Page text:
On Wall Street on Thursday, stock prices fell sharply again, already the sixth trading day in the last seven, as central banks around the world raise interest rates to curb inflation and therefore increase the risks of recession.
The Dow Jones slipped 741 points or 2.42 percent, to 29,927 points, while the S&P 500 sank 3.25 percent to 3,666 points and the Nasdaq index 4.08 percent to 10,646 points. After rising the day before, Wall Street fell sharply again yesterday as the world's central banks raise interest rates due to high inflation, which raises risks of a recession.
On Wednesday, the US Federal Reserve raised interest rates by as much as 0.75 percentage points, the largest one-off increase in the price of money since 1994. Therefore, they are now in the range of 1.5 to 1.75 percent, which is their highest level since March 2020 and the outbreak of coronary heart disease.
This is followed by further increases in interest rates, given that inflation is at its highest level in 40 years, above 8.5 percent, so that, according to Fed leaders, interest rates could reach 3.4 percent by the end of the year, the highest level since 2008.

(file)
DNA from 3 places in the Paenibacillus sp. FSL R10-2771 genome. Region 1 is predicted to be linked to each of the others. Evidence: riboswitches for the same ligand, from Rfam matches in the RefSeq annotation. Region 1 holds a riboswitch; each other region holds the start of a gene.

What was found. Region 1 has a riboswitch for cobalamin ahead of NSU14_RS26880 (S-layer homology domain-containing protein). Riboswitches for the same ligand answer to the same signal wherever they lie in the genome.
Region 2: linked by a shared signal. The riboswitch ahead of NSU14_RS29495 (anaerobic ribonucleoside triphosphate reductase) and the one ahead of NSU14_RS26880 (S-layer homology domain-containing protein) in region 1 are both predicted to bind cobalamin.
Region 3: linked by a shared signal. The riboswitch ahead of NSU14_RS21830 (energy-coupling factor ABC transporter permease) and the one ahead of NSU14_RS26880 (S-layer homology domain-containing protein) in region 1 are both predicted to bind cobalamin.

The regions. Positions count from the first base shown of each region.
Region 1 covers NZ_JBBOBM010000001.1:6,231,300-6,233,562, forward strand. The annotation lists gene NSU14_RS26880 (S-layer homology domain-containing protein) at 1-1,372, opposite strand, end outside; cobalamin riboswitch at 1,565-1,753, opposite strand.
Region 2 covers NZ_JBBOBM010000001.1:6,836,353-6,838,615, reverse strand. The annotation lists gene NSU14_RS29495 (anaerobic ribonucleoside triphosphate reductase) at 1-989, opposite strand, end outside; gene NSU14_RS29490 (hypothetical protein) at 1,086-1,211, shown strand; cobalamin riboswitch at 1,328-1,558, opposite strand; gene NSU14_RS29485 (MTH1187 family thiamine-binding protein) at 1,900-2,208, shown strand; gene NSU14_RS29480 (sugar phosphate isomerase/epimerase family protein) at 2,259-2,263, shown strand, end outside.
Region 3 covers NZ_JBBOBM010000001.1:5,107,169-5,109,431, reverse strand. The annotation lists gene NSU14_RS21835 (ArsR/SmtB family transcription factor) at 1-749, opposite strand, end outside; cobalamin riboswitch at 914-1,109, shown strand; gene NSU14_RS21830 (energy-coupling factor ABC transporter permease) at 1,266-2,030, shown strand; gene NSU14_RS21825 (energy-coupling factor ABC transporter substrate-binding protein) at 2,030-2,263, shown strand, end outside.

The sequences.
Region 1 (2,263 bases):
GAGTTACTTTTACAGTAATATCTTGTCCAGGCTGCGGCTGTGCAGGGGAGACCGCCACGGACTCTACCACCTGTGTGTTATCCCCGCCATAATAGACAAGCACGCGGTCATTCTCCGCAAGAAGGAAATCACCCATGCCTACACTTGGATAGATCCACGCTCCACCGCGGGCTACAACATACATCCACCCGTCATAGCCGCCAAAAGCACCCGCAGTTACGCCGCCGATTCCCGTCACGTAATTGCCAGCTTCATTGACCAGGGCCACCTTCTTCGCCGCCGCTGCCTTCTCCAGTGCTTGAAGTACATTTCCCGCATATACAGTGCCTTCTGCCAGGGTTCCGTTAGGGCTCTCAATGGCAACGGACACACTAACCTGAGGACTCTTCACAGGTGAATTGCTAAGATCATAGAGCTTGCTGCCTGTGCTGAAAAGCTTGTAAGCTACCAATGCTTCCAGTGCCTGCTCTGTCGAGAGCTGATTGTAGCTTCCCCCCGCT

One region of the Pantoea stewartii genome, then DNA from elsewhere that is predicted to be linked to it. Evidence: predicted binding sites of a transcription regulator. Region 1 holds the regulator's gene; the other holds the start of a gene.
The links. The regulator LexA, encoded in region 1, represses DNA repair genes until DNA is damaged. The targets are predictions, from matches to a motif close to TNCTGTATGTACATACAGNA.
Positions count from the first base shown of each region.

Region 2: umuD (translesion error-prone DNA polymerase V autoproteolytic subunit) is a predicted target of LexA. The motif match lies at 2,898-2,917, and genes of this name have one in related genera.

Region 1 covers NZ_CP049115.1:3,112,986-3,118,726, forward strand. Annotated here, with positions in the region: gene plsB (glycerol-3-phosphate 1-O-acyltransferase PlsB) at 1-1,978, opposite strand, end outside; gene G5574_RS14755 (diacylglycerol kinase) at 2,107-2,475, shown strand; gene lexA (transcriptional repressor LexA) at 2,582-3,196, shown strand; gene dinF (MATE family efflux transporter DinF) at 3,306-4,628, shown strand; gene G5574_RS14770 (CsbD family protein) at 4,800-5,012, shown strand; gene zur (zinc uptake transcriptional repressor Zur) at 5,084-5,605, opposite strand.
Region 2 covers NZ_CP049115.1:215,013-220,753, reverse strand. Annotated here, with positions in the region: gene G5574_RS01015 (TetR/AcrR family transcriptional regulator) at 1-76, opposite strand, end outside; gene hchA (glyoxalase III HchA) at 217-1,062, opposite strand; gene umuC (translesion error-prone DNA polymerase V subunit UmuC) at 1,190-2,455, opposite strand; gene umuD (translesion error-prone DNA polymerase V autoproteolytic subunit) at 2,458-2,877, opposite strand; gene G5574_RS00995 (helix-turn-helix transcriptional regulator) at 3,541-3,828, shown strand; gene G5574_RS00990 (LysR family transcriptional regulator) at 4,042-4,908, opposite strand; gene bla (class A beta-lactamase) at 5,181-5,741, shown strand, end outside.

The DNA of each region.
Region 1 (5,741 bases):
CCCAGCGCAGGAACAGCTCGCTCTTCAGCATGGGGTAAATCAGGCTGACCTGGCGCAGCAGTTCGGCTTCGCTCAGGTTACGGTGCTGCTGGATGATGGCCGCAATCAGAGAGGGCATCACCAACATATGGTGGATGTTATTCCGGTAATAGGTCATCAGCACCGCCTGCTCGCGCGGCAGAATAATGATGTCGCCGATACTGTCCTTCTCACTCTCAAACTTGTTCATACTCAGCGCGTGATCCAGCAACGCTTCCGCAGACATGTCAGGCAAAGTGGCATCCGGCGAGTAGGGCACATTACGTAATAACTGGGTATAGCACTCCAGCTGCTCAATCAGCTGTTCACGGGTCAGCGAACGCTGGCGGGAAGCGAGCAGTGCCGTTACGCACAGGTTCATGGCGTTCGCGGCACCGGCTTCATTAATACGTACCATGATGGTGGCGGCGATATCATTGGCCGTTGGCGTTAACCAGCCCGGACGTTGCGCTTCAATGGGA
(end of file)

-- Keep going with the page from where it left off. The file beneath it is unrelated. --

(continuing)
years. Fed leaders believe that the economy will avoid a recession despite a sharp rise in interest rates, but they have significantly reduced estimates of economic growth this year - from the previous 2.8 to 1.7 percent.
Not everyone believes Fed
But not everyone is convinced that the Fed will be able to ‘softly ground’ the economy.
Wells Fargo Bank analysts believe there is now a 50 percent chance that a recession will occur soon. Many other banks, including Deutsche Bank and Morgan Stanley, warn that the risks of a recession are growing. "That's what investors are thinking about now - the possibility of a recession and whether the company's earnings will be in line with analysts' estimates or will fall," said Tom Hainlin, a strategist at U.S.
Bank Wealth Management’s Ascent Private Wealth Group. Yesterday, the day after the Fed, interest rates were raised by the Swiss central bank, for the first time in 15 years, saying it was less concerned about the strengthening of the Swiss currency and higher inflation.
For the fifth session in a row, the British Central Bank increased interest rates yesterday. Therefore, investors fear that the efforts of central banks to curb inflation could lead to a sharp slowdown in world economic growth, and even a recession. Because of all this, the S&P 500 loss index has been around 23 percent since the beginning of the year.